The Story of Le Patate
Where did the potato on your plate come from?
We departed from Baca Campus Monday morning on a quest to learn more about America’s industrial farming industries, specifically large-scale potato farms in the San Luis Valley. I was not particularly excited to get up at 7:00 am to see something as mundane as potatoes. Aren’t they just potatoes, what could be so interesting about them?
Jamilah M., with her constant optimism, said “Nghi, we’re going to see the most potatoes we have ever seen in one day today” in an effort to make the trip more exciting. Oh boy, she was right. We saw potatoes alright.
We met up with Heather Dutton, manager of San Luis Valley Water Conservancy District and fifth-generation San Luis Valley resident. She brought us to Spud Grower Farms to check out their potato harvest. At first the field looked empty and I thought “Where are the potatoes? That’s all I came here for.”
Our first view of the potato circle
It somehow never clicked in my brain that potatoes are root crops, and root crops are underground. As we walked through the field, I saw small potatoes left behind on the ground. Can you spot what’s potato and what’s rocks?
The potato vines in the picture are dead because they are “beaten to death” 3-4 weeks before harvesting so the potato skin can have time to harden and dry out. If potatoes are harvested right away, the skin could easily peel off and get bruised.
While we were standing there, harvesters came by and scooped up the potatoes from the dirt, passed it through a conveyor belt to shake off anything that’s not potatoes and left them on the ground for the next round of harvester trucks to come pick them up. Sometimes the harvesters will miss some potatoes, and while unfortunate, it’s not worth it to go back over a row twice.
We were standing on a quarter section aka a crop circle. Each crop circle yields around 5-8 million pounds of potatoes every season. Spud Grower Farms grows 13 circles of potatoes annually, and another 13 circles of quinoa and barley. However, they predominantly focus on potatoes because it’s their cash crop. Farm Manager, Michael Curtis, is 1 of 4 full-time farmers working on the 26 crop circles which makes up the farm. To put this into perspective: there are only 4 farmers working year-round to make sure 81 million (2018 yield) pounds of potatoes gets into big grocery stores like Costco, Sam’s Club, Krogers.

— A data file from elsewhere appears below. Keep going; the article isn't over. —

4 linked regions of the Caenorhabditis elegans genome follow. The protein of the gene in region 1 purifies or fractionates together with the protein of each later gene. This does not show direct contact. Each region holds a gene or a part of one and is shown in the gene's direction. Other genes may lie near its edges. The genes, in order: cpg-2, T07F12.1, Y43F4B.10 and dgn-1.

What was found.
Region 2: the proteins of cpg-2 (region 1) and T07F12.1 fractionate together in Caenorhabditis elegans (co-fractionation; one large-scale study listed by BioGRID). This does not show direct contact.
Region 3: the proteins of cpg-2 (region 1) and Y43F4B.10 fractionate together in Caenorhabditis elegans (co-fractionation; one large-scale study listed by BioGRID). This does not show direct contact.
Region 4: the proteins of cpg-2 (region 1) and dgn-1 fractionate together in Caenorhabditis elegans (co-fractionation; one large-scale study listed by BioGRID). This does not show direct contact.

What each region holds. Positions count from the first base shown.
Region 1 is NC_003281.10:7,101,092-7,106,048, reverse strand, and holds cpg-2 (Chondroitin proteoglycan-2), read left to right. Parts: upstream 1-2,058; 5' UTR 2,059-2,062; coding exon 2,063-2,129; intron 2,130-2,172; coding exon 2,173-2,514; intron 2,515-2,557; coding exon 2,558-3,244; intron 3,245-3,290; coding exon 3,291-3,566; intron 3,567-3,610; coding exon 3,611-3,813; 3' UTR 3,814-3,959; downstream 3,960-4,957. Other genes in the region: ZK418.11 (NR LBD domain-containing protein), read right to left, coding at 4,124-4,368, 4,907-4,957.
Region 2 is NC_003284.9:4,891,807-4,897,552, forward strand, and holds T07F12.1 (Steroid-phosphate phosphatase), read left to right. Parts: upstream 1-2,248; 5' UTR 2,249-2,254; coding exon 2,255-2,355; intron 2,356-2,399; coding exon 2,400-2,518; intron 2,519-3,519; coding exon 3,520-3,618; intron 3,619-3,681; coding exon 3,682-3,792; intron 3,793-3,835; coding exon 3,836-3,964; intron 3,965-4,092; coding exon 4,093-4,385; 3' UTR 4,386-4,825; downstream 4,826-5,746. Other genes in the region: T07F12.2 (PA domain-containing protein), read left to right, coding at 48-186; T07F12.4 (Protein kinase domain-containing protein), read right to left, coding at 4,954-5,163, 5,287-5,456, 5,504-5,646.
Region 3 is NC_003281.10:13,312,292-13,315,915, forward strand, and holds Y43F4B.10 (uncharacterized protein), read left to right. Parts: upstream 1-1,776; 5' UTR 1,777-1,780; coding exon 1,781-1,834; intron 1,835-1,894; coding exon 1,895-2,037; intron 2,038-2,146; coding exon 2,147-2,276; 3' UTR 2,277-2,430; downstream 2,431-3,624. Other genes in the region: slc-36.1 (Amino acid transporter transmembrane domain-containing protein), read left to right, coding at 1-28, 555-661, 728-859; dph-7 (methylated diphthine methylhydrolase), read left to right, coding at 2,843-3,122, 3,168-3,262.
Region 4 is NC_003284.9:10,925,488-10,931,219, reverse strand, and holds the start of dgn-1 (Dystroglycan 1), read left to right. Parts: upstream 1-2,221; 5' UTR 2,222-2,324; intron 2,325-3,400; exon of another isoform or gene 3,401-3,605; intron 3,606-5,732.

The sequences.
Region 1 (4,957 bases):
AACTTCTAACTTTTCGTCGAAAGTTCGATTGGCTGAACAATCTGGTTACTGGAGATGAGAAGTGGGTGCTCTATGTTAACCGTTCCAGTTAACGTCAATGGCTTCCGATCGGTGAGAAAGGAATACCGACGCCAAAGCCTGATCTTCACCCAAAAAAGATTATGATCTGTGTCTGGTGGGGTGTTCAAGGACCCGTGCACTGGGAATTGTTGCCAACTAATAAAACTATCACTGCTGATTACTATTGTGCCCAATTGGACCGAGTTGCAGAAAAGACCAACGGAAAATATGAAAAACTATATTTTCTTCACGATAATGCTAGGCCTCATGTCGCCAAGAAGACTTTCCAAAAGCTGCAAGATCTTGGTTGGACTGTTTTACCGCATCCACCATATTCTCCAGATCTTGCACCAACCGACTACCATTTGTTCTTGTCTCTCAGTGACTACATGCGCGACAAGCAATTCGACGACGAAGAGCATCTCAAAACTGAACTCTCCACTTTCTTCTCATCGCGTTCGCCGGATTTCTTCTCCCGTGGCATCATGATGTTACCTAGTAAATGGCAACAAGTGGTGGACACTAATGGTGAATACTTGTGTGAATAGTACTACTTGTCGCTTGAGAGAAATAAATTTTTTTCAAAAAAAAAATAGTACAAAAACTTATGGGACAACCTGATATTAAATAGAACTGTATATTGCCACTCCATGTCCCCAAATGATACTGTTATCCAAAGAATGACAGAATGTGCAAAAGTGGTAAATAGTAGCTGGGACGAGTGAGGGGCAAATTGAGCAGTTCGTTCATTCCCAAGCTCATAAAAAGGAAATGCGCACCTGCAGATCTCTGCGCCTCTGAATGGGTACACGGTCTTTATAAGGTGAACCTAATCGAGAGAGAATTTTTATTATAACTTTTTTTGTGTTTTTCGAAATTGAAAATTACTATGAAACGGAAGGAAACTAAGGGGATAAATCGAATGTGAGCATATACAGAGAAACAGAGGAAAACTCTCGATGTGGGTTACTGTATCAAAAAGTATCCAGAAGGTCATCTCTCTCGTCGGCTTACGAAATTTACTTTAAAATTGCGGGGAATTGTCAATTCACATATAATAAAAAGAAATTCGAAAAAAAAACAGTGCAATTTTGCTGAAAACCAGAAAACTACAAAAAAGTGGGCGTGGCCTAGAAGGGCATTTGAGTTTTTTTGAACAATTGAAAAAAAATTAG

Pictured is Heather (left) and Michael (right).
(DID YOU CATCH THAT? 81 MILLION POUNDS! And that’s barely 1% of annual American potato demand).
We, as consumers, demands perfect potatoes. Potatoes coming from the San Luis Valley could be repackaged into the potato buyer’s packaging. This process strips the San Luis Valley identity from the potatoes, thus making the origin of the potatoes untraceable.
Crop circles in the San Luis Valley. Credit: Google Maps: Satellite.
Even though Spud Grower Farms grow a massive amount of potatoes and use industrial machinery, they are first and foremost a family farm. They care about their potatoes, try to minimize pesticide usage by fighting diseases with cover crops, and replenish the soil as much as they can.
Industrial American farming gets a bad rep, but as Heather puts it, “It’s not about the size of the farm, it’s about the ethics.” Michael added, “We would never grow something that we wouldn’t eat ourselves. I don’t buy potatoes from the store, I come out to the field and get potatoes to feed my own kids”
Heather and Michael also touched on water issues in Colorado. “80% of the population in Colorado is on the front range, yet 80% of the water is on the western slope. This puts a stress on municipalities to provide water for their constituents.”
Investors from Denver are looking to come into San Luis Valley, buy land from farmers to acquire the land’s water rights and groundwater wells, and pipeline the water to urban areas. This leaves farms like Spud Grower Farms left to worry about the future of water and the make-up of the farming community. Even though San Luis Valley sits on a large water aquifer, it’s disappearing more quickly than can be recharged.
While our urban lives are seemingly disconnected from farmers in the San Luis Valley, are we truly disconnected? The type of house we buy, the lawns we choose to water, the food we choose to eat, it’s all affecting the water reservoirs in Colorado and farmers around the state. If farmers like Michael were to stop growing food, where else would our food come from?
Bonus pictures of the potato sorting facility:
The beautiful Meghna Bagchi ft. 500,000 lbs of potatoes in the back.